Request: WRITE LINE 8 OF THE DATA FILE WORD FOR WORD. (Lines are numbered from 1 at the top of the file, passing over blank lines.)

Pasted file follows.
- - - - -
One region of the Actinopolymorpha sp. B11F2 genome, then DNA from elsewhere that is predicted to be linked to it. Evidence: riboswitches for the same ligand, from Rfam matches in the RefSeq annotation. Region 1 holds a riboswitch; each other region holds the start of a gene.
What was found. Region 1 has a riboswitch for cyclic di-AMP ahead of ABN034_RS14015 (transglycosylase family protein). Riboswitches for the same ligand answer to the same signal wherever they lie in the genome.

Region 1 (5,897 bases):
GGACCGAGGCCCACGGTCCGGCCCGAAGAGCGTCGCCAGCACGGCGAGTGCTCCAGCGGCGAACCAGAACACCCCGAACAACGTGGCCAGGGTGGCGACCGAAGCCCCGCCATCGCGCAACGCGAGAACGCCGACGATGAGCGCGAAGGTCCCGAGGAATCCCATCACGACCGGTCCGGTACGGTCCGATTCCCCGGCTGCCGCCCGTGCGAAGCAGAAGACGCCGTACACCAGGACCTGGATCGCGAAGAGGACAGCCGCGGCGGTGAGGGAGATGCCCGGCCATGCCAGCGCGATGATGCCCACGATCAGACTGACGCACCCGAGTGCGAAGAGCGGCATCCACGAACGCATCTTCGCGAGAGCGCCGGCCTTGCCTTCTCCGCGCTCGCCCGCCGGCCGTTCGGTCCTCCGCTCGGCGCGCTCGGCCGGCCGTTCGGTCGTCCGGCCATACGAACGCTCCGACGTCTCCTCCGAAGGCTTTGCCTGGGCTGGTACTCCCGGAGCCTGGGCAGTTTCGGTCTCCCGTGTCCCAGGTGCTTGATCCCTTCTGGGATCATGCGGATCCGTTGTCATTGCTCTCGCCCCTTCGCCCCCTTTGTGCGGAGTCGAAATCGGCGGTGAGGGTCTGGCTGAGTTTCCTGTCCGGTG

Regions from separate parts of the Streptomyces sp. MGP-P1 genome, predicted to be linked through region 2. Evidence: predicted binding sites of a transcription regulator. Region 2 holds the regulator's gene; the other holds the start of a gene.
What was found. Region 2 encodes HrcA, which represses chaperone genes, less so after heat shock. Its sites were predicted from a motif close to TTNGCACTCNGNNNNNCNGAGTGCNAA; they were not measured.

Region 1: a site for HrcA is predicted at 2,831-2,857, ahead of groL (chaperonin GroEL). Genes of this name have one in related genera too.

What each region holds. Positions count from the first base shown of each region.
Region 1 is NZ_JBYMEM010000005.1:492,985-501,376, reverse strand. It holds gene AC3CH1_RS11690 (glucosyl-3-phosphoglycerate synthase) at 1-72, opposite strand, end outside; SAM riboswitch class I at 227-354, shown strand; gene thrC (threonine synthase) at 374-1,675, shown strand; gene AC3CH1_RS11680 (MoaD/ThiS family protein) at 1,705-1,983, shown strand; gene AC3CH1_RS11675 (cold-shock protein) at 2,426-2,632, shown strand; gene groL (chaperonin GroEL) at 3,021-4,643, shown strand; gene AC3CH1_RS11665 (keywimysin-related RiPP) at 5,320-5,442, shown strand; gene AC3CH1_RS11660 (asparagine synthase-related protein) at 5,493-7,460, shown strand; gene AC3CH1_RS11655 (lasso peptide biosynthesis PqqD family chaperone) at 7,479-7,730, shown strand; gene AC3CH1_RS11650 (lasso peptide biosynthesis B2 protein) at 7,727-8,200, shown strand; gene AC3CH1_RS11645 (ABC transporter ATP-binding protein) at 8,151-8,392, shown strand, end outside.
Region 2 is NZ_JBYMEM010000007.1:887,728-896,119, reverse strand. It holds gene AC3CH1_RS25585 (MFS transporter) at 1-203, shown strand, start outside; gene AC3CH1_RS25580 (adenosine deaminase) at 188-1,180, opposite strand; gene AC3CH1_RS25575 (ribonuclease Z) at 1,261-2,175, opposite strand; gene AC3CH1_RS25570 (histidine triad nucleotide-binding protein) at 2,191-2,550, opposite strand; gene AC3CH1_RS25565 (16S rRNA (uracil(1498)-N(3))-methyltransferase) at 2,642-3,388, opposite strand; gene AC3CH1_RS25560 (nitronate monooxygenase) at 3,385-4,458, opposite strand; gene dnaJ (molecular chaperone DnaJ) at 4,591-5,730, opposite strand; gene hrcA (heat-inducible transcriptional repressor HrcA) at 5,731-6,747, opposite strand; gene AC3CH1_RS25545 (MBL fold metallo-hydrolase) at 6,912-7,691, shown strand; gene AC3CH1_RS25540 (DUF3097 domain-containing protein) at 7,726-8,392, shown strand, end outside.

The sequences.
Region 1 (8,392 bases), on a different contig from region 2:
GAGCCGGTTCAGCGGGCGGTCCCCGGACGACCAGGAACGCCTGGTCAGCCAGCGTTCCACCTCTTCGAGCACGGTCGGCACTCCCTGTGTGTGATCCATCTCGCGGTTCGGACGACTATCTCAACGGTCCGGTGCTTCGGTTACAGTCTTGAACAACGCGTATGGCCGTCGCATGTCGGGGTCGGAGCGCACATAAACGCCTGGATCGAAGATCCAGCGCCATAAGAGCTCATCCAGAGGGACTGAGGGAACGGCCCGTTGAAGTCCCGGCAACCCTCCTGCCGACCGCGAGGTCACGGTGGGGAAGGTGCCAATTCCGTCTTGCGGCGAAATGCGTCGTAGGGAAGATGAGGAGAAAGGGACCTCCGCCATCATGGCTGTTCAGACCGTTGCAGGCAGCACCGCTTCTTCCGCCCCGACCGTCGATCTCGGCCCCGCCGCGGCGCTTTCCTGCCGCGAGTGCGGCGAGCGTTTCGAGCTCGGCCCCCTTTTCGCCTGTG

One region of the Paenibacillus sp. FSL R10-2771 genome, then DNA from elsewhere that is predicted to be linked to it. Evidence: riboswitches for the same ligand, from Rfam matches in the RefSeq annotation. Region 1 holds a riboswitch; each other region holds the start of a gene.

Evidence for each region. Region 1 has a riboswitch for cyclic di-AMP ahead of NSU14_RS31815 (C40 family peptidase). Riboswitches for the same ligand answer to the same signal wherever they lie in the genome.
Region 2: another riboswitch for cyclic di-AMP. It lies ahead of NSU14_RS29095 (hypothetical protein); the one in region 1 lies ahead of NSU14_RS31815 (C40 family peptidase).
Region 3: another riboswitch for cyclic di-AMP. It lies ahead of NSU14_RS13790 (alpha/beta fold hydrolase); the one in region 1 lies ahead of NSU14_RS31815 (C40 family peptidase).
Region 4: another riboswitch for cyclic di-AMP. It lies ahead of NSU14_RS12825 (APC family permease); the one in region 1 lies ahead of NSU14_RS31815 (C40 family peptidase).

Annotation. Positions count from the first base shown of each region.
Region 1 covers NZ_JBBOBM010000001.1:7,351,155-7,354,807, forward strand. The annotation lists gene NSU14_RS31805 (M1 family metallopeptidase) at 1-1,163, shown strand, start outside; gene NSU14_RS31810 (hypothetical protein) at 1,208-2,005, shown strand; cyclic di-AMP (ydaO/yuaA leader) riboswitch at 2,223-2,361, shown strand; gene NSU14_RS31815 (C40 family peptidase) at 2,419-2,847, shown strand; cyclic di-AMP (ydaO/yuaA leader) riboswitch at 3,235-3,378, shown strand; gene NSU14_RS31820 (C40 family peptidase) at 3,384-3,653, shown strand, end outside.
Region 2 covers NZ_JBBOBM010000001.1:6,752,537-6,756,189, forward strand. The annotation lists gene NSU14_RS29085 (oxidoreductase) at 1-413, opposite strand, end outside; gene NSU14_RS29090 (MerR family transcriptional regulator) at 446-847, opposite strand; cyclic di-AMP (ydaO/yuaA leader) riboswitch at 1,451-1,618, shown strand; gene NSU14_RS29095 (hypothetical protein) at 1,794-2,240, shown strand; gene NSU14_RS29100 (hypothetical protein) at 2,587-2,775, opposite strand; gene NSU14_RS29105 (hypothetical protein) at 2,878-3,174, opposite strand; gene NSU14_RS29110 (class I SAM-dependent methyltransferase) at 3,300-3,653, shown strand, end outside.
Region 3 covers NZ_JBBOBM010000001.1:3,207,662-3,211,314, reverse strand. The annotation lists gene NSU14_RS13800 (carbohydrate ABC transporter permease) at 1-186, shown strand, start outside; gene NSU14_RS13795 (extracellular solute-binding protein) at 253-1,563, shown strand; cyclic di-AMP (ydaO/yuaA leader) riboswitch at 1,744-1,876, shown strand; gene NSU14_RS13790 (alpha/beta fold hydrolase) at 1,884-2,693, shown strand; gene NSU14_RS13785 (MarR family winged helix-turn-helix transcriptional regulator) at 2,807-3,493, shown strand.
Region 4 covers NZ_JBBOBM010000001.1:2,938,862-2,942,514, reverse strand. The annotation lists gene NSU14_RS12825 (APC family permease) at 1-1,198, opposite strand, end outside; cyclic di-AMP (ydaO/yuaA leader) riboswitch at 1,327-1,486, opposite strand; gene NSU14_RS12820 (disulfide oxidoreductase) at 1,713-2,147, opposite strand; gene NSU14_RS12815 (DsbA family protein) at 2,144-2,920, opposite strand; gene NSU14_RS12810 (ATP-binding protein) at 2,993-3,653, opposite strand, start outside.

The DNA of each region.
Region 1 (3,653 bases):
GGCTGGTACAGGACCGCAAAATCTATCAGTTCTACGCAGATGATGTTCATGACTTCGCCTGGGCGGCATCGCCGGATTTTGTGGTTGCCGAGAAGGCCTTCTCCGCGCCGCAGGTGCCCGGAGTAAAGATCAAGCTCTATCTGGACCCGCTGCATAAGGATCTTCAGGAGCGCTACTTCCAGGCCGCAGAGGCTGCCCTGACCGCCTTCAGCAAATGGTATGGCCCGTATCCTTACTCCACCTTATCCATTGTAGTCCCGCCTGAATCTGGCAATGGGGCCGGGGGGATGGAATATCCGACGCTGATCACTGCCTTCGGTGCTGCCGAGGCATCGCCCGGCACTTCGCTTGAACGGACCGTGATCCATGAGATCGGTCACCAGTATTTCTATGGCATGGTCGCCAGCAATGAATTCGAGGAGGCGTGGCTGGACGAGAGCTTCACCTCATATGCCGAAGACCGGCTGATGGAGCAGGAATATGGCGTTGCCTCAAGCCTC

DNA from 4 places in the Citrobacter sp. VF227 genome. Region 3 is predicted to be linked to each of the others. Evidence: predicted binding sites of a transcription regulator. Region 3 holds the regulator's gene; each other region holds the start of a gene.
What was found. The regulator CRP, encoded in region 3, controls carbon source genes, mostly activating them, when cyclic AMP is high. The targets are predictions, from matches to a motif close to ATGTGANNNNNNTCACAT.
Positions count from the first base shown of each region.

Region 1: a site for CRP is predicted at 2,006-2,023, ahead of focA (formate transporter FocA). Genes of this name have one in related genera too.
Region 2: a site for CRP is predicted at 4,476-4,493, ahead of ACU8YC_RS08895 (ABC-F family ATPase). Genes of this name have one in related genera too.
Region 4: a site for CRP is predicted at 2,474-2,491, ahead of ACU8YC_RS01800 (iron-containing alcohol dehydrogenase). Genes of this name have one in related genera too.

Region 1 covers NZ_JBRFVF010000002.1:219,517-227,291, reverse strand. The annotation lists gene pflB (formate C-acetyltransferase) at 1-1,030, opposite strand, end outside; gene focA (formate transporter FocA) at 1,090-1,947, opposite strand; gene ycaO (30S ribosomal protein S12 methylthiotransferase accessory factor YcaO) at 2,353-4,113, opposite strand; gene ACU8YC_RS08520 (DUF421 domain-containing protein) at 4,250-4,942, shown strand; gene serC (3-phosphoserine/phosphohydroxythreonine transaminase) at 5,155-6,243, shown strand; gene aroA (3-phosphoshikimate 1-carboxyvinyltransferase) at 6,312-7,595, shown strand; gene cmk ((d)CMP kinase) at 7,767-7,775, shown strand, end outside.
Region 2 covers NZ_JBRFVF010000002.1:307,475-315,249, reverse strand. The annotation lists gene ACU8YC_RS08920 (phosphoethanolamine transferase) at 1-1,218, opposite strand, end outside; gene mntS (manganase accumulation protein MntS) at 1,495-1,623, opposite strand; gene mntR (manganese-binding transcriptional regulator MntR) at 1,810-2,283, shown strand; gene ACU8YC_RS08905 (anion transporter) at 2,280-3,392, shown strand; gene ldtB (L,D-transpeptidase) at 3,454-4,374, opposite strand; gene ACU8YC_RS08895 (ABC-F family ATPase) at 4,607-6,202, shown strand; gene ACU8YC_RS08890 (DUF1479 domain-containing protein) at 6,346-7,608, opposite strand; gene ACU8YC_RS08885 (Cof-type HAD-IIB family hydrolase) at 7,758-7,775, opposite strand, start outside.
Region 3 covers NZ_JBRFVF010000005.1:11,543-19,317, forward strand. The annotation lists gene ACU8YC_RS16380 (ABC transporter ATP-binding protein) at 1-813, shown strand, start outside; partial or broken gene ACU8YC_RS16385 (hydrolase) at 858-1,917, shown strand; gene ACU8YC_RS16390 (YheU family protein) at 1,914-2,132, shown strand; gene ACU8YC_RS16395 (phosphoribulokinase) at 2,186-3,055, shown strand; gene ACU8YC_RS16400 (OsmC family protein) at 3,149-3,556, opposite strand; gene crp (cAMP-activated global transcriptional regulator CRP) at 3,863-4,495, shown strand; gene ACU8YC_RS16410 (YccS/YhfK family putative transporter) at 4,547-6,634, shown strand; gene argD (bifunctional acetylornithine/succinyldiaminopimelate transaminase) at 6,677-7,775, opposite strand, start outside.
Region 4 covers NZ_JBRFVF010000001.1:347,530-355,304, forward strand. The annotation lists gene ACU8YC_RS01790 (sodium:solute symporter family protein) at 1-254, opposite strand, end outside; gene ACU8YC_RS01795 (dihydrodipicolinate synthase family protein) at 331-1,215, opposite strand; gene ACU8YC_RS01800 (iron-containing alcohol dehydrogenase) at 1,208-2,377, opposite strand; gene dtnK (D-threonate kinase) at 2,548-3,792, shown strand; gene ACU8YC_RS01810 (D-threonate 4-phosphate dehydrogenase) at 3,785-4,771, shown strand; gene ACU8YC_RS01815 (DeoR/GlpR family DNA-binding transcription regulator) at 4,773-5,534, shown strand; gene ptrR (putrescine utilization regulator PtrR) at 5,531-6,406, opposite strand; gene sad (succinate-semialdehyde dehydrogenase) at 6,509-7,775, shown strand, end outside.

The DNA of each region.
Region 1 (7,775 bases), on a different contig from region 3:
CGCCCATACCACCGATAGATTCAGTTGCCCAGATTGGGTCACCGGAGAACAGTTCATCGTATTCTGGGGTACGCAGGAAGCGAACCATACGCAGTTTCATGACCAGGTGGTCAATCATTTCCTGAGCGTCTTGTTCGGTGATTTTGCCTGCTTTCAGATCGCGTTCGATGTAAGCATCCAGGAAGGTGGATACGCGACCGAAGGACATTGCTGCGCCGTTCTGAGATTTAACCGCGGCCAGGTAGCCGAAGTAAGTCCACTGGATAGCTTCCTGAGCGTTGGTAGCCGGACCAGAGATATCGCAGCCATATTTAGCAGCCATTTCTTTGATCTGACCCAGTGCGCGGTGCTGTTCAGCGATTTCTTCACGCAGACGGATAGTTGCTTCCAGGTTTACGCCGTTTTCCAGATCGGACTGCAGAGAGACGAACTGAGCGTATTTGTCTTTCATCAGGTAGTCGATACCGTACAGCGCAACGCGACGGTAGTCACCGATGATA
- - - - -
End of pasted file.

What each region holds. Positions count from the first base shown of each region.